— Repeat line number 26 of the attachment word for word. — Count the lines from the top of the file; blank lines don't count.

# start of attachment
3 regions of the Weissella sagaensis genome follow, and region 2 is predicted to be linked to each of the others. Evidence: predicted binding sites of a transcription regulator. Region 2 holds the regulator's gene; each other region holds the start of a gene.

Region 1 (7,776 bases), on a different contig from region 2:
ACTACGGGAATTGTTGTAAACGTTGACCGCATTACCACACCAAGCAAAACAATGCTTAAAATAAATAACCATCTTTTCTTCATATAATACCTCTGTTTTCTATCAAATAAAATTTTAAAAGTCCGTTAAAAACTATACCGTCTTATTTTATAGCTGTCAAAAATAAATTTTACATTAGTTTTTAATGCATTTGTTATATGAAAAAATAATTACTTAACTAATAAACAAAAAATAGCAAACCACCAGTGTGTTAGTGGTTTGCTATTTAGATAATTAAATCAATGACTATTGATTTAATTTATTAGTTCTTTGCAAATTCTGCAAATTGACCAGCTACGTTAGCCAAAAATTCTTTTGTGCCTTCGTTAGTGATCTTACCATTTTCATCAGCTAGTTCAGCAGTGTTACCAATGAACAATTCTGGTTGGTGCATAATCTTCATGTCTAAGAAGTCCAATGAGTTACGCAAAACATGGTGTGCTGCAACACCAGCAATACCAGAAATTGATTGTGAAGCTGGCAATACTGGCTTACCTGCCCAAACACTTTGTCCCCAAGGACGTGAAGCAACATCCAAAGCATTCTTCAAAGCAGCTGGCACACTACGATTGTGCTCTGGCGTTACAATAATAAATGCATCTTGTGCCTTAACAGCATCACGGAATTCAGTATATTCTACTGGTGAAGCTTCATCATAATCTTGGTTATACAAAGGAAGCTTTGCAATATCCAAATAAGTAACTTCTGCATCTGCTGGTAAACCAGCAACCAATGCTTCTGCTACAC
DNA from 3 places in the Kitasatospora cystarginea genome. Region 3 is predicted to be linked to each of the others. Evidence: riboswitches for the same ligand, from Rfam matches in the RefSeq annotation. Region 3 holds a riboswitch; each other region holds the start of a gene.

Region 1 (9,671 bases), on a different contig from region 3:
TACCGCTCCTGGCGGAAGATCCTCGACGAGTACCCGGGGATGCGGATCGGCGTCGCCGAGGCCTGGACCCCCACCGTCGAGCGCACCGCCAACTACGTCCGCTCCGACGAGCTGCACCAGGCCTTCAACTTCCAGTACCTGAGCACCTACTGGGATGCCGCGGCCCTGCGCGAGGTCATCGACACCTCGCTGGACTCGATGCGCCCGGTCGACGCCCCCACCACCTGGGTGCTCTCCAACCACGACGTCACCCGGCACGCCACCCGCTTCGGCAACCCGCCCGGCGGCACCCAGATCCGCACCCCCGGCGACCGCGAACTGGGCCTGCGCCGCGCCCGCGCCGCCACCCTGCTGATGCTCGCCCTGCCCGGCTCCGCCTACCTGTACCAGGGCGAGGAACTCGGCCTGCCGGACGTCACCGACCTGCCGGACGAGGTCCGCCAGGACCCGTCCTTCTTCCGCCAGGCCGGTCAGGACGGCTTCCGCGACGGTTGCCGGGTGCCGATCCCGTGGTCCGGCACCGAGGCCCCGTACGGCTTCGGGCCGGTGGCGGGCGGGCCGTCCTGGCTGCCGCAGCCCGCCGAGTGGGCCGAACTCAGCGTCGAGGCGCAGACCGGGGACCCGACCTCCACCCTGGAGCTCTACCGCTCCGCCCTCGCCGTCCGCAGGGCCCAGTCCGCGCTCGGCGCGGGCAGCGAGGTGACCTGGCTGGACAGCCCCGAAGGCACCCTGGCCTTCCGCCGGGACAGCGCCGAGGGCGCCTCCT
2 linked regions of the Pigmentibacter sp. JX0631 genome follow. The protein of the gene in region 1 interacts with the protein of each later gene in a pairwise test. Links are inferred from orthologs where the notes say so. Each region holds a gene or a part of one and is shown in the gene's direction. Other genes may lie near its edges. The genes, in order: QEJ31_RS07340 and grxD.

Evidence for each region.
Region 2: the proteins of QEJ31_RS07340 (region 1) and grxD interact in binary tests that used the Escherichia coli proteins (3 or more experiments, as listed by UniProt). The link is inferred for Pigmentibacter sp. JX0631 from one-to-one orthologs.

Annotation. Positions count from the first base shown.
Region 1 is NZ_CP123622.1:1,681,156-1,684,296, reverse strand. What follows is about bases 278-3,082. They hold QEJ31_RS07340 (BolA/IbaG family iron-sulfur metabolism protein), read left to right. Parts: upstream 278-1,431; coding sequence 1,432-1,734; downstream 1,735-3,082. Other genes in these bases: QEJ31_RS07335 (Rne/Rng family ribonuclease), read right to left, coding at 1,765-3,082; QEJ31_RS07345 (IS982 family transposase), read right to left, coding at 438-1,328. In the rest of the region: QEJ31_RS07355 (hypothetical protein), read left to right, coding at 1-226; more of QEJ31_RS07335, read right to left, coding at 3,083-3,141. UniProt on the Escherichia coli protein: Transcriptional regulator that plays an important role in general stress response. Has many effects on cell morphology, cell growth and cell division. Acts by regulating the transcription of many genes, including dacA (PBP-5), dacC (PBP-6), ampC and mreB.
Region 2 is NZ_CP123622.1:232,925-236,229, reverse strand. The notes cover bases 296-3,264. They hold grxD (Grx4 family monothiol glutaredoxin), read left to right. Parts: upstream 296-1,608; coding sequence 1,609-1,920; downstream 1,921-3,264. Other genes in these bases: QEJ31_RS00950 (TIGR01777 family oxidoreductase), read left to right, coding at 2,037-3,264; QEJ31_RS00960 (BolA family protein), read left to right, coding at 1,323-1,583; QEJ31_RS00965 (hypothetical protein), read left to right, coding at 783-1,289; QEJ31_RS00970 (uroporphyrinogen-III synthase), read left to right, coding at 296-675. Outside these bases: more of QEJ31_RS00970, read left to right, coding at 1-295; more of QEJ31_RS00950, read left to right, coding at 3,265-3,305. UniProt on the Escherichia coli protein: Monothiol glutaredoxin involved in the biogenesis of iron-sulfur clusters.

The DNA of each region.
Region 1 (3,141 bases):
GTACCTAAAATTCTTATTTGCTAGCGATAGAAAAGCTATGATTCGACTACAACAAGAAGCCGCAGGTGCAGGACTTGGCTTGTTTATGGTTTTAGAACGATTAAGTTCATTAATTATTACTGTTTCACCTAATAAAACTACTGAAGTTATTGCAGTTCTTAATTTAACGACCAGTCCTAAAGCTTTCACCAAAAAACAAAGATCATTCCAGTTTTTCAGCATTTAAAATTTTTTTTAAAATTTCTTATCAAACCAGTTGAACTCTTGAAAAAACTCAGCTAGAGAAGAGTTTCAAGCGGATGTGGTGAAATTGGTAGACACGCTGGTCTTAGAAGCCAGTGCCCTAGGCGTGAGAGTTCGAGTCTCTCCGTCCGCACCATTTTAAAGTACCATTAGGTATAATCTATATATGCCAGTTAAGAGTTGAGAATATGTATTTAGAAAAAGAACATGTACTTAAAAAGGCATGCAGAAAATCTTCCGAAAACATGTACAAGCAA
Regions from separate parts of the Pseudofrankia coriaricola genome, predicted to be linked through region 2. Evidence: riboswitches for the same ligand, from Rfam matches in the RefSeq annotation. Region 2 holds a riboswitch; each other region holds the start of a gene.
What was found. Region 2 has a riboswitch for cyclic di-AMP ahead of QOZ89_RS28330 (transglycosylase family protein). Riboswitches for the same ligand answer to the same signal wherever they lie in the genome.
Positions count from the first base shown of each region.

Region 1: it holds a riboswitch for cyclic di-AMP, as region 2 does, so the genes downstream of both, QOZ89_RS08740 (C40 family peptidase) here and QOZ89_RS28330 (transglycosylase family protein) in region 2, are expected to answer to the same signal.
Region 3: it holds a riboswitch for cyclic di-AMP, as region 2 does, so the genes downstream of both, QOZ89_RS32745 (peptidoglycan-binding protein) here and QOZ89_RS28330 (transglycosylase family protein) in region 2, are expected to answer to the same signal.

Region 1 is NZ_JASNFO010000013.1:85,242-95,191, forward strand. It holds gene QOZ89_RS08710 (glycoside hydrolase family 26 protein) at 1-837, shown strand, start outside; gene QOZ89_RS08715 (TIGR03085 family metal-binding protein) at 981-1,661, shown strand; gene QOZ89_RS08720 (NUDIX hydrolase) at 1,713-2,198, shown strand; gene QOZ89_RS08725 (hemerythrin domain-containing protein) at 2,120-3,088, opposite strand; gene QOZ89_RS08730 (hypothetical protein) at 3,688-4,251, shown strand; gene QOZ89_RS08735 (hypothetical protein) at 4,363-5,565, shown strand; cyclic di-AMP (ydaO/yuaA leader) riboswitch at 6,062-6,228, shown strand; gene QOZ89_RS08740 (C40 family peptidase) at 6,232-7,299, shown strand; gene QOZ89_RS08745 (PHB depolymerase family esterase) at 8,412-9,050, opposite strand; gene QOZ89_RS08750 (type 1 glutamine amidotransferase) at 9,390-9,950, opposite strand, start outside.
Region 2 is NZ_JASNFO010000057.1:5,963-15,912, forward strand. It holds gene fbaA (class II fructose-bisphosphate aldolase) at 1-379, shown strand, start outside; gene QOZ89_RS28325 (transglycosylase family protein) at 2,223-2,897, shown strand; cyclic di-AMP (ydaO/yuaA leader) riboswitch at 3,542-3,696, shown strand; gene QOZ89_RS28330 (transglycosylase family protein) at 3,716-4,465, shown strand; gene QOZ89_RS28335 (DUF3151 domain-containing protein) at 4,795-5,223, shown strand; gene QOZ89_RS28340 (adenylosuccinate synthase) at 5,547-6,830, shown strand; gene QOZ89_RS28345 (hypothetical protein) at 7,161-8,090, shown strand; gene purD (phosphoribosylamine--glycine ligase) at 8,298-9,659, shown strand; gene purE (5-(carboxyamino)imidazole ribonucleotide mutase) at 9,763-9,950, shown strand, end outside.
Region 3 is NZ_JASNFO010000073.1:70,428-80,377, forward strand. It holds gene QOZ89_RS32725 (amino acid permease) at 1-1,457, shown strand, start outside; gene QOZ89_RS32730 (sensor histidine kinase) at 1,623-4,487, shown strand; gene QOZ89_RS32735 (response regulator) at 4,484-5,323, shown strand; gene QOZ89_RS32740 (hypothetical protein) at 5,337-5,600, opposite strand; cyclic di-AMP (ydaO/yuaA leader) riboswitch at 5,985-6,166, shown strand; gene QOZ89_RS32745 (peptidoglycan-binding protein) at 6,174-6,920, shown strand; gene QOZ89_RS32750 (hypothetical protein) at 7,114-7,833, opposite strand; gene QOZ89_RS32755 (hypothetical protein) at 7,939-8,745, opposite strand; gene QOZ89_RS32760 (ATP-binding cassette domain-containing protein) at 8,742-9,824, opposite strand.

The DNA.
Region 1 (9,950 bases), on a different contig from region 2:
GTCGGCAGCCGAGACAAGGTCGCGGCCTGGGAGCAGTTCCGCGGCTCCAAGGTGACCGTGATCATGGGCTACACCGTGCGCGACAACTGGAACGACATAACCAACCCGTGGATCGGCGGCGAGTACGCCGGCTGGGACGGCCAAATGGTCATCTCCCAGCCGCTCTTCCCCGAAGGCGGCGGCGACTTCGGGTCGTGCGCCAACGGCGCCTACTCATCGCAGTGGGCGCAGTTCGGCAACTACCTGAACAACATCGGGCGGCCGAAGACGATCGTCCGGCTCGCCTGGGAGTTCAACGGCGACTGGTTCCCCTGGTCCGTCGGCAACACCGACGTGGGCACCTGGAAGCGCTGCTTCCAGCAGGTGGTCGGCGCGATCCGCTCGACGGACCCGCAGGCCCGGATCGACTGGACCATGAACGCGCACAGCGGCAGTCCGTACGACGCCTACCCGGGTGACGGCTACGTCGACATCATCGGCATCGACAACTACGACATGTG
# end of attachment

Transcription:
GTCGGCAGCCGAGACAAGGTCGCGGCCTGGGAGCAGTTCCGCGGCTCCAAGGTGACCGTGATCATGGGCTACACCGTGCGCGACAACTGGAACGACATAACCAACCCGTGGATCGGCGGCGAGTACGCCGGCTGGGACGGCCAAATGGTCATCTCCCAGCCGCTCTTCCCCGAAGGCGGCGGCGACTTCGGGTCGTGCGCCAACGGCGCCTACTCATCGCAGTGGGCGCAGTTCGGCAACTACCTGAACAACATCGGGCGGCCGAAGACGATCGTCCGGCTCGCCTGGGAGTTCAACGGCGACTGGTTCCCCTGGTCCGTCGGCAACACCGACGTGGGCACCTGGAAGCGCTGCTTCCAGCAGGTGGTCGGCGCGATCCGCTCGACGGACCCGCAGGCCCGGATCGACTGGACCATGAACGCGCACAGCGGCAGTCCGTACGACGCCTACCCGGGTGACGGCTACGTCGACATCATCGGCATCGACAACTACGACATGTG